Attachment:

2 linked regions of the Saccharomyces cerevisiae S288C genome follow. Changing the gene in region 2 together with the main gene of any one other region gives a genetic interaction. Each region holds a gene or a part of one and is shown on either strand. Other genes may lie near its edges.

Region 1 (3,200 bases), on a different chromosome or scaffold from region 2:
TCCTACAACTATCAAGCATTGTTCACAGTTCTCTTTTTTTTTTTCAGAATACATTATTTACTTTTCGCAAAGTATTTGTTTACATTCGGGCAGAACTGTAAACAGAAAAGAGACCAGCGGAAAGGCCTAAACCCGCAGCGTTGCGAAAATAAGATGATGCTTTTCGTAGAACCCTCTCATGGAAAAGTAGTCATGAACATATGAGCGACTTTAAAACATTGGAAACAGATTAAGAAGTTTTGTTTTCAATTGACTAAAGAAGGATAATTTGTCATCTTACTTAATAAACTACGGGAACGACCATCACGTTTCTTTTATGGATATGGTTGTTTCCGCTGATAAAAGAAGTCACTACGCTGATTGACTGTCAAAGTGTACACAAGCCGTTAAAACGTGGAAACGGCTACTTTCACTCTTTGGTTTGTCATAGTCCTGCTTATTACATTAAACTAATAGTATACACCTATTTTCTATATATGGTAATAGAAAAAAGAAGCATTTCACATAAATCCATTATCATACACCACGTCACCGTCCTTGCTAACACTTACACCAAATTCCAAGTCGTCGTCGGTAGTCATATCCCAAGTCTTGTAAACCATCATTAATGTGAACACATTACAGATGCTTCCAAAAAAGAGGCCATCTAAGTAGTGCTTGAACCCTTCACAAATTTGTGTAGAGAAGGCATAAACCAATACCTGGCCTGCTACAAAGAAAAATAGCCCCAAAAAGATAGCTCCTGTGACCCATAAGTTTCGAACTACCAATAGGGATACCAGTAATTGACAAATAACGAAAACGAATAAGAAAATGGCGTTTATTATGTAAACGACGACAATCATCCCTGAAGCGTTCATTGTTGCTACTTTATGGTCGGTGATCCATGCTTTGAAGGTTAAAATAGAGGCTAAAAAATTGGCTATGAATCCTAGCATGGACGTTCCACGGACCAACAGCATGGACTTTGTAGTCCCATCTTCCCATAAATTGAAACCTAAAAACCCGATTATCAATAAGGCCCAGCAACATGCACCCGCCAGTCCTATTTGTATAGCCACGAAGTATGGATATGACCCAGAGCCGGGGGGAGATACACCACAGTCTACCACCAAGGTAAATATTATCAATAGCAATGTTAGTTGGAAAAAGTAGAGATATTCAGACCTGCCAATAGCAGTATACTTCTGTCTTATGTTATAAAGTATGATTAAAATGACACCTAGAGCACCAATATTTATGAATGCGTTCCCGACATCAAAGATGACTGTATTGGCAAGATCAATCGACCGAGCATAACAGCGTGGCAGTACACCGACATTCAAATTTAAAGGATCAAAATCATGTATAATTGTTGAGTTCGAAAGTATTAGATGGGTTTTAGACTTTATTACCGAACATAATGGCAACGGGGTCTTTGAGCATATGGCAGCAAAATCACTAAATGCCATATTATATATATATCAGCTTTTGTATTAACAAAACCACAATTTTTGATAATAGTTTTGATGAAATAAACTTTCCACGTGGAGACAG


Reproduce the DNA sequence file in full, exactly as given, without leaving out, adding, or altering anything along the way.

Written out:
2 linked regions of the Saccharomyces cerevisiae S288C genome follow. Changing the gene in region 2 together with the main gene of any one other region gives a genetic interaction. Each region holds a gene or a part of one and is shown on either strand. Other genes may lie near its edges.

Region 1 (3,200 bases), on a different chromosome or scaffold from region 2:
TCCTACAACTATCAAGCATTGTTCACAGTTCTCTTTTTTTTTTTCAGAATACATTATTTACTTTTCGCAAAGTATTTGTTTACATTCGGGCAGAACTGTAAACAGAAAAGAGACCAGCGGAAAGGCCTAAACCCGCAGCGTTGCGAAAATAAGATGATGCTTTTCGTAGAACCCTCTCATGGAAAAGTAGTCATGAACATATGAGCGACTTTAAAACATTGGAAACAGATTAAGAAGTTTTGTTTTCAATTGACTAAAGAAGGATAATTTGTCATCTTACTTAATAAACTACGGGAACGACCATCACGTTTCTTTTATGGATATGGTTGTTTCCGCTGATAAAAGAAGTCACTACGCTGATTGACTGTCAAAGTGTACACAAGCCGTTAAAACGTGGAAACGGCTACTTTCACTCTTTGGTTTGTCATAGTCCTGCTTATTACATTAAACTAATAGTATACACCTATTTTCTATATATGGTAATAGAAAAAAGAAGCATTTCACATAAATCCATTATCATACACCACGTCACCGTCCTTGCTAACACTTACACCAAATTCCAAGTCGTCGTCGGTAGTCATATCCCAAGTCTTGTAAACCATCATTAATGTGAACACATTACAGATGCTTCCAAAAAAGAGGCCATCTAAGTAGTGCTTGAACCCTTCACAAATTTGTGTAGAGAAGGCATAAACCAATACCTGGCCTGCTACAAAGAAAAATAGCCCCAAAAAGATAGCTCCTGTGACCCATAAGTTTCGAACTACCAATAGGGATACCAGTAATTGACAAATAACGAAAACGAATAAGAAAATGGCGTTTATTATGTAAACGACGACAATCATCCCTGAAGCGTTCATTGTTGCTACTTTATGGTCGGTGATCCATGCTTTGAAGGTTAAAATAGAGGCTAAAAAATTGGCTATGAATCCTAGCATGGACGTTCCACGGACCAACAGCATGGACTTTGTAGTCCCATCTTCCCATAAATTGAAACCTAAAAACCCGATTATCAATAAGGCCCAGCAACATGCACCCGCCAGTCCTATTTGTATAGCCACGAAGTATGGATATGACCCAGAGCCGGGGGGAGATACACCACAGTCTACCACCAAGGTAAATATTATCAATAGCAATGTTAGTTGGAAAAAGTAGAGATATTCAGACCTGCCAATAGCAGTATACTTCTGTCTTATGTTATAAAGTATGATTAAAATGACACCTAGAGCACCAATATTTATGAATGCGTTCCCGACATCAAAGATGACTGTATTGGCAAGATCAATCGACCGAGCATAACAGCGTGGCAGTACACCGACATTCAAATTTAAAGGATCAAAATCATGTATAATTGTTGAGTTCGAAAGTATTAGATGGGTTTTAGACTTTATTACCGAACATAATGGCAACGGGGTCTTTGAGCATATGGCAGCAAAATCACTAAATGCCATATTATATATATATCAGCTTTTGTATTAACAAAACCACAATTTTTGATAATAGTTTTGATGAAATAAACTTTCCACGTGGAGACAG